DEFENSE AGAINST CYBER THREATS
All people have a choice to leverage technology for good or bad. One of the best ways to stay protected is to stay informed regarding the bad ways some people choose to use the Internet, social media and computers. Knowing what could happen enables us to make more informed decisions when trying to get our good work done.
For more information visit https://staysafeonline.org/stay-safe-online/.
Department of Homeland Security Tips: https://www.us-cert.gov/ncas/tips
Multi-Factor Authentication (MFA)
Turn on 2 Factor Authentication (2FA) for every service that supports 2FA. (Also known as 2 Step Verification)
When 2 Factor Authentication is activated, you'll log in with your usual ID and password, and then you'll be asked to enter a verification code. It will protect you if your username/password is compromised!
Antivirus is a vital part of the layered security approach and is installed on all Hamilton-owned servers and computers.
Install antivirus software on your personal Mac/ PC and ensure that it is updated. Antivirus is required for connecting to Hamilton's network. The Help Desk recommends using the free version of Avira. (Avira for Mac / Avira for PC)
Back up Your Computer
All Hamilton-owned computers have the backup software, CrashPlan installed (http://www.hamilton.edu/offices/lits/rc/viewing-backups-and-restoring-files-in-crashplan).
The LITS Help Desk recommends using either Firefox or Chrome as they are updated more frequently.
Additionally, install an ad blocker to minimize your exposure to ads and other online threats.
- uBlock Origin has multiple 3rd party filters that can be toggled on. (uBlock Origin- For Firefox / For Chrome)
The Internet and social media brings with it a whole new way to connect with friends and strangers the world over. Not everyone is who they say they are, or, may behave differently when behind the glow of a computer screen.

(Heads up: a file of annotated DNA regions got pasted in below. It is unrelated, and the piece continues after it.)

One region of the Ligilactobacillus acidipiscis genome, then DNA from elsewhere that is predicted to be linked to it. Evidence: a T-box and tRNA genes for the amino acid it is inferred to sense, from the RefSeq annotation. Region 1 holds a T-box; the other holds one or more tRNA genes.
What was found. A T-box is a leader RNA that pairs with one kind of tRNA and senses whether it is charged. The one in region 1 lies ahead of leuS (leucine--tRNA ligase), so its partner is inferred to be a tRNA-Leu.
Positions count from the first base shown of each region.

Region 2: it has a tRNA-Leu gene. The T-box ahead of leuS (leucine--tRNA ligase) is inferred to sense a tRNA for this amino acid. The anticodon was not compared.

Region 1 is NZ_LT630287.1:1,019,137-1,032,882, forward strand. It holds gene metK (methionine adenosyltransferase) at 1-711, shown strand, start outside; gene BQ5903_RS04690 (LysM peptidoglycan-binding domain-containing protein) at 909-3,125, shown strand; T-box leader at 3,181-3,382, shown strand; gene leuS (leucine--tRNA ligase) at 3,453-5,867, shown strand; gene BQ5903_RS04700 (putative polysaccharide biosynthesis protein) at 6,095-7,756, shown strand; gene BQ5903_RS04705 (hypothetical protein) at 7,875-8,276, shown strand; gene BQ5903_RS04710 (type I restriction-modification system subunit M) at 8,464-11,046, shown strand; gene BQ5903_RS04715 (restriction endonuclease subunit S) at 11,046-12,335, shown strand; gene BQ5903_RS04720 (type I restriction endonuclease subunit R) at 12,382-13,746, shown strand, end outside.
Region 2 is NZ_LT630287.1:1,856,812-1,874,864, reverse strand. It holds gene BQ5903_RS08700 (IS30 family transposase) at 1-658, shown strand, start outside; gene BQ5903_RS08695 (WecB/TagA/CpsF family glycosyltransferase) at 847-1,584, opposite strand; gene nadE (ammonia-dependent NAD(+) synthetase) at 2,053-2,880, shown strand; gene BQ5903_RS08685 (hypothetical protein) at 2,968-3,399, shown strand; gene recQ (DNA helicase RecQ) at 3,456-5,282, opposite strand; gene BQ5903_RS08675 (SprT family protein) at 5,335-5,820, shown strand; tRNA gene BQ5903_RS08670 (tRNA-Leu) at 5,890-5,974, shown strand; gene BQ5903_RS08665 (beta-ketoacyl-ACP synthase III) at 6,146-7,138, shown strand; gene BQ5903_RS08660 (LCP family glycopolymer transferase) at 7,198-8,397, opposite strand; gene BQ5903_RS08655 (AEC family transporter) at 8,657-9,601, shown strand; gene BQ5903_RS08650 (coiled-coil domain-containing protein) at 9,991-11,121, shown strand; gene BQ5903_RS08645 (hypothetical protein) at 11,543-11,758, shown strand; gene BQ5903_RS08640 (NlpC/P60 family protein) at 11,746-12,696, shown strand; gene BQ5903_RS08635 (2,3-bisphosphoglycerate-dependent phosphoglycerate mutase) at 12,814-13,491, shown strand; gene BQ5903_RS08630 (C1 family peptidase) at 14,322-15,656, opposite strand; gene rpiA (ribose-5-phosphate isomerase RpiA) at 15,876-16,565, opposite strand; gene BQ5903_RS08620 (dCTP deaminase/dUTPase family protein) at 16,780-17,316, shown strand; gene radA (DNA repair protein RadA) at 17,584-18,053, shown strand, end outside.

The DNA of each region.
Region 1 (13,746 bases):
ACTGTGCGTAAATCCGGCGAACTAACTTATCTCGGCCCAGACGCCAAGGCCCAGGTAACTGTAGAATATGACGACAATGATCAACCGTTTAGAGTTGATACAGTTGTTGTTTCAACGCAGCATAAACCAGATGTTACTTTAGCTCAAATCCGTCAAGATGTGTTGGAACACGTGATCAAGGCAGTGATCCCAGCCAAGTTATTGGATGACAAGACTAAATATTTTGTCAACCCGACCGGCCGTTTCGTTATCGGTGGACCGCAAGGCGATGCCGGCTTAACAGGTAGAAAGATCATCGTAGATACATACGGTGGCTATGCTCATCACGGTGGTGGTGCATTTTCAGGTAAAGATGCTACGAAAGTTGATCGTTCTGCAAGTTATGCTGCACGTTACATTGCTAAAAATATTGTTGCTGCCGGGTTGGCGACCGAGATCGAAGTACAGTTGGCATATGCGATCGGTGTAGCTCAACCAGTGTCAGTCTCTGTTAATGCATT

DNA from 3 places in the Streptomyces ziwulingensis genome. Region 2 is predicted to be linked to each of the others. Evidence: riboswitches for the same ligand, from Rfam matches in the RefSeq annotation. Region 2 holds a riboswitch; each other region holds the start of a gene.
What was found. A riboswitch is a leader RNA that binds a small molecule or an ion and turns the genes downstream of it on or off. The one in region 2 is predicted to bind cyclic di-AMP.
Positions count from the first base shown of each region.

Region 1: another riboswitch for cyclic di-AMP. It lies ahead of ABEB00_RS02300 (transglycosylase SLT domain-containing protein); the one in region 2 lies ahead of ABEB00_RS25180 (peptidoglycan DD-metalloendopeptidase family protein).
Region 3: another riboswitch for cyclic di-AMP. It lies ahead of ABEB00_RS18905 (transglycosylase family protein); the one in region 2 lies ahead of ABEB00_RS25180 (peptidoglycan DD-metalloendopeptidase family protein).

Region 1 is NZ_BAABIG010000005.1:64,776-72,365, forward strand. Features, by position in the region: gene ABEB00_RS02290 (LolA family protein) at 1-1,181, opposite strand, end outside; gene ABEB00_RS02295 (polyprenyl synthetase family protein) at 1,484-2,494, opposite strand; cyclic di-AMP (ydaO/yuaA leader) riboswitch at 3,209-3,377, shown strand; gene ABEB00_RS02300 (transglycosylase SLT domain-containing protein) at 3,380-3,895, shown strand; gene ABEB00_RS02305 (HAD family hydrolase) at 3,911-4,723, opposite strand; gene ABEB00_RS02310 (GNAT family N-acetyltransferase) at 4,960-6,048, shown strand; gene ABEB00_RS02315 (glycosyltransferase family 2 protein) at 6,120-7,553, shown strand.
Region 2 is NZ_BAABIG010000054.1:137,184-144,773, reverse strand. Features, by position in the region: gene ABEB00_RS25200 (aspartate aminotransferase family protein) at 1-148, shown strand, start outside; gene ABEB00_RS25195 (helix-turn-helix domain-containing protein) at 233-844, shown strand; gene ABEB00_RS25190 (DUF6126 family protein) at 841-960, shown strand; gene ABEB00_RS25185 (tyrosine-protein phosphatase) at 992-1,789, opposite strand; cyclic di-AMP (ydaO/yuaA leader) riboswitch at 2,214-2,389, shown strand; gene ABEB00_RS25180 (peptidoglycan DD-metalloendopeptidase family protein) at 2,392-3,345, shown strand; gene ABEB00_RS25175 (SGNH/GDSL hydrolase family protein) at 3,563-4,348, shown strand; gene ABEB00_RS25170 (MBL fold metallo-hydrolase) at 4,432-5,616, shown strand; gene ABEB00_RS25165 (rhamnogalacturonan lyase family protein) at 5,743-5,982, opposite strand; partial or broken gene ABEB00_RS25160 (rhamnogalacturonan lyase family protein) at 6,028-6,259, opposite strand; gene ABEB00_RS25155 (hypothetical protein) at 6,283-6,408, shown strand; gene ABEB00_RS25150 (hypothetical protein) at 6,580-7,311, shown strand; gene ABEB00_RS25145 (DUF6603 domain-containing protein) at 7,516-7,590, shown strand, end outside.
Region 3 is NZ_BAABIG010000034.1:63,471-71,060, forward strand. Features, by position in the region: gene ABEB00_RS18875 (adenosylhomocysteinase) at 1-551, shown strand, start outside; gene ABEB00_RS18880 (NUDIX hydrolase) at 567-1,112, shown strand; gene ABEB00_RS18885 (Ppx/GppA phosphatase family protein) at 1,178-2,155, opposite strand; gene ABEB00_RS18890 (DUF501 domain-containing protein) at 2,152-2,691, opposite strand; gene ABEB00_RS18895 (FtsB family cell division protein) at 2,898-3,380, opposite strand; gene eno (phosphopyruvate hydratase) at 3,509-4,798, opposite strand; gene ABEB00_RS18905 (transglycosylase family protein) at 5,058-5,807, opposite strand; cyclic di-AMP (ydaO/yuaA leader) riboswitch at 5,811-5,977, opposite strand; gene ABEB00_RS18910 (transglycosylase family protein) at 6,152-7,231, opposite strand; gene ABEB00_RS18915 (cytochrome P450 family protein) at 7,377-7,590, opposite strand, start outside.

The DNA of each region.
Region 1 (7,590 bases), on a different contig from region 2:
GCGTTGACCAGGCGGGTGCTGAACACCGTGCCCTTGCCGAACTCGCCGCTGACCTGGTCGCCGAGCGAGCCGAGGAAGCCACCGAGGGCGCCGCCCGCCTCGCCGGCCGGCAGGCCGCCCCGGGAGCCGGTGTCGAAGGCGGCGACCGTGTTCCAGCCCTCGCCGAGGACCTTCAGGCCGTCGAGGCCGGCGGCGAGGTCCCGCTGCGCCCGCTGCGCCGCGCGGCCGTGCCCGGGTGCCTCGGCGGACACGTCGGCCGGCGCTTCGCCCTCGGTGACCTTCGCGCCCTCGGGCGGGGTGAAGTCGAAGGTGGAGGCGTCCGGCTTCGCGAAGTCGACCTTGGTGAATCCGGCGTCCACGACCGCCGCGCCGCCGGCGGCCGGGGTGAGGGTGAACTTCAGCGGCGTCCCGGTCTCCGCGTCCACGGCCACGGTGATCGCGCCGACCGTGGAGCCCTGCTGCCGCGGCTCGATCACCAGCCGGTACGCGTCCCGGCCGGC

Hamilton tries to educate its students, faculty and staff about the caveats and disconnects that come with a connected world.
Secure your Smartphones, Tablets, Laptops and other devices with a password/Pin code. Activate the “Find my phone/device” feature. (iOS)
Every new computer is equipped with a firewall that is automatically turned on and should be kept on.
Hardware firewalls are used at Hamilton to protect the borders between the Internet and the campus network and also between the campus network and the data center. Firewall software is also configured on Hamilton's servers.
Create and use complex passwords. Do not share passwords. Using strong passwords is the first step in online security.
How do we make a strong password we can remember and don't have to write down? Learn More
Phishing attacks are designed to steal your passwords or other personal information and can even be used to spread viruses and install malware on your computer. If you see something, say something!
They will often:
- come from someone you know
- contain convincing logos from companies with whom you have communicated
- ask you to click on something
Check the links to make sure they go to the address you'd expect them to go to, and check the sender address as well. Be suspicious of any message you receive that you weren't expecting.
IF an email seems suspicious, contact the Help Desk at email@example.com or 315-859-4181.
The Security Education and Training Awareness (SETA) program includes phishing campaigns aimed at continually exercising the awareness education of each staff and faculty member to successfully identify and avoid phishing messages.
Securing Your Network Connection
Hamilton provides tools to protect computers and network resources from unauthorized and unwarranted access. Systems which are not equipped with updated patches and antivirus are vulnerable to network attacks. To help prevent this, Hamilton requires that each computer meet a baseline security configuration before connecting to the network.
Topics covered in the Information Security Awareness training include current cyber attacks, relevant policies, how to avoid compromising data through phishing, Internet security, mobile devices and wireless connections.